US urged to reduce visa wait times for India, Brazil, China

US urged to reduce visa wait times for India, Brazil, China

US urged to reduce visa wait times for India, Brazil, China

With tough security measures adopted post 9/11, in particular increase in time in issuing visas hitting the travel industry, a US body has asked the Obama Administration to reduce visa wait time to under 10 days especially in countries like India, China and Brazil.

Ahead of the 10th anniversary of the twin tower attacks, the US Travel Association also urged the Transportation and Security Administration (TSA) to reduce the security screening wait time at major airports to less than 10 minutes.

"We've got to decrease visa wait times to 10 days or less around the world. State Department should be challenged and should put plans together to really see that in all countries it's under 10 days, but especially emphasising countries like Brazil, China and India," the Association's president and CEO Roger Dow told reporters in a conference call.

He said his body has also sought the reduction of screening time at airports which needs to be done both during peak times as well as non-peak times.

"We ask the TSA be able to employ the technology and the resources to get to 10 minutes or less at all major airports, and especially at peak times. It doesn't do us good to average 15 hours a day 10 minutes or less," he said.

Dow said it was important to employ several tactics to achieve these ends, like increasing staff to meet the demand levels.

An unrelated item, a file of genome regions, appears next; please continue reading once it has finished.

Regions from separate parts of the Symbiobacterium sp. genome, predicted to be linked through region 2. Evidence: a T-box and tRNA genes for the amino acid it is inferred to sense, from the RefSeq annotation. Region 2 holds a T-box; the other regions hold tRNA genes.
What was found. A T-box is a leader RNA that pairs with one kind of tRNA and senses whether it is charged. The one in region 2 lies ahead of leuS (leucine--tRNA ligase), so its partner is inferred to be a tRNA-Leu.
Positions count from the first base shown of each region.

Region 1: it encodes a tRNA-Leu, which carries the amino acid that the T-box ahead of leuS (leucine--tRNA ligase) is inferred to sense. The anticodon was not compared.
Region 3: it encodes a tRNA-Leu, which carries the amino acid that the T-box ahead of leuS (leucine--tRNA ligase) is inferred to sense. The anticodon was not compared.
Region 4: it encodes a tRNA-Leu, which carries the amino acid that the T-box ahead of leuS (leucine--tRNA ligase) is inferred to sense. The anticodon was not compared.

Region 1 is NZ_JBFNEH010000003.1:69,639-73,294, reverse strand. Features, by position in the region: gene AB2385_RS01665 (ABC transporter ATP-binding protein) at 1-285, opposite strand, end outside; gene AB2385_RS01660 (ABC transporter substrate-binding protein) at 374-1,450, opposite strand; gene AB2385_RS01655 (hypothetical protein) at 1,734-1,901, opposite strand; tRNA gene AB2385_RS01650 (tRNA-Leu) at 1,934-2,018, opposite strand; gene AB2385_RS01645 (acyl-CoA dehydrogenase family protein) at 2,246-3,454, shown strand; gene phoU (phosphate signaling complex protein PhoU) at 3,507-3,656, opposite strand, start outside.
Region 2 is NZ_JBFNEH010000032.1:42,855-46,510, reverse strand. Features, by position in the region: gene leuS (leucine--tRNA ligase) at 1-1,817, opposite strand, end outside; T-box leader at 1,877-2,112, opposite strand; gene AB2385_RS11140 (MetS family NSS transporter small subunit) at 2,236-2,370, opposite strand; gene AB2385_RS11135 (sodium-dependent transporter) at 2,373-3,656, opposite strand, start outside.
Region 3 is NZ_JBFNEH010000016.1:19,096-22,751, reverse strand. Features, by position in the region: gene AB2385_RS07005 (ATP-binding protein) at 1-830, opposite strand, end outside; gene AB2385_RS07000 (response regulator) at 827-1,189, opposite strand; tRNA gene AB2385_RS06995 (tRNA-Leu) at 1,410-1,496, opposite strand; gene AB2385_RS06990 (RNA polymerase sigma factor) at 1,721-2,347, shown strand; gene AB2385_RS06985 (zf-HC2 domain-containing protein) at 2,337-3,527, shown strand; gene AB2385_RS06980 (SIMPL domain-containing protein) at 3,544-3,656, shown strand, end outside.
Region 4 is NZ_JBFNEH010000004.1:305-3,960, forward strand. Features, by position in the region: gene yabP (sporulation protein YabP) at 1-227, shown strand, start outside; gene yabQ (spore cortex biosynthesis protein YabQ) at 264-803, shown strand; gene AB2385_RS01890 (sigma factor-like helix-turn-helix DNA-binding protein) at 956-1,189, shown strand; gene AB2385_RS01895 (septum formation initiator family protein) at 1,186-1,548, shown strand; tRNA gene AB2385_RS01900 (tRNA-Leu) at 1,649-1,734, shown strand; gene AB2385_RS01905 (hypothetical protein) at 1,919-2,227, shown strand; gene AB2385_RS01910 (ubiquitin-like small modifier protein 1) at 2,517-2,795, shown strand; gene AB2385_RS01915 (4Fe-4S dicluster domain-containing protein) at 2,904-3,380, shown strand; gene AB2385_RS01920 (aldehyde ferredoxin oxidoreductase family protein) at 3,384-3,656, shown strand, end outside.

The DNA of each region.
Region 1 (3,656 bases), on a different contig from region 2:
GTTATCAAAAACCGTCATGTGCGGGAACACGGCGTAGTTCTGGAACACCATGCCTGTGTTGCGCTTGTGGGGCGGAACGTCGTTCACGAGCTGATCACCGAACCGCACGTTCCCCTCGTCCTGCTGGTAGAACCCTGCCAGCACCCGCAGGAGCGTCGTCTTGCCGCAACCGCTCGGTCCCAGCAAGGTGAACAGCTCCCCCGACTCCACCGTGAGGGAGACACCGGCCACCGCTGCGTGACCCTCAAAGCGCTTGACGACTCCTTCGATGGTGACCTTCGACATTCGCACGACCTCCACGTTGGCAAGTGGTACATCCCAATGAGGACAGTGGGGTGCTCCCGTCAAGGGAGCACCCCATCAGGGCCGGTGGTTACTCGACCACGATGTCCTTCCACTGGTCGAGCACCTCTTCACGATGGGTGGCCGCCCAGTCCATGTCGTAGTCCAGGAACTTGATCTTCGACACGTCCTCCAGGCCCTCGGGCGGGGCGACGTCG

"It's having six hours a day of having the consular officers be able to do interviews, looking at double shifts to maximise the facilities that we have, and increasing the -- the dates of visa validity," he said.

"If you take China, for example, you can only have a one-year visa, and that -- that fully puts a third of the people in line are people that are multiple-repeat business visitors to America.

"A five-year visa in China would take a third of the people out of line, again, make us much more productive in this growing market," Dow said.

He said decreasing the wait times for international travelers once they arrive to 20 minutes or less was also important and people should be able to get through US Customs and Border Protection just as they do with global entry, and move quickly.

"CBP (Customs and Border Police) has done a fabulous job with global entry. It's a terrific programme," he said.

Dow said the next priority ought to be how to get wait times to get through passport and custom inspections in 20 minutes or less.

"And that's done through improved staffing models and hiring additional CBP officers at the airports, because these people are coming and we want the world to know that you can get to America easily and safely," Dow said.

He said the priority should be to establish high customer service standards from the time a person applies for visa interview all the way through when he or she clear customs.

"... have metrics and monitor the metrics and have goals to say what we're going to achieve and make sure we're hitting those goals, to have consular websites standardised and in the languages of the traveler," he said.

"We also encourage and would like to see videoconferencing techniques embraced. Today's technology and high definition and the abilities have greatly enhanced this capability to help in this area and would enable us to reach many more people in areas that have great distances.

"For instance, Brazil is the size of the United States, but there's only four places to go to get your visa," Dow said.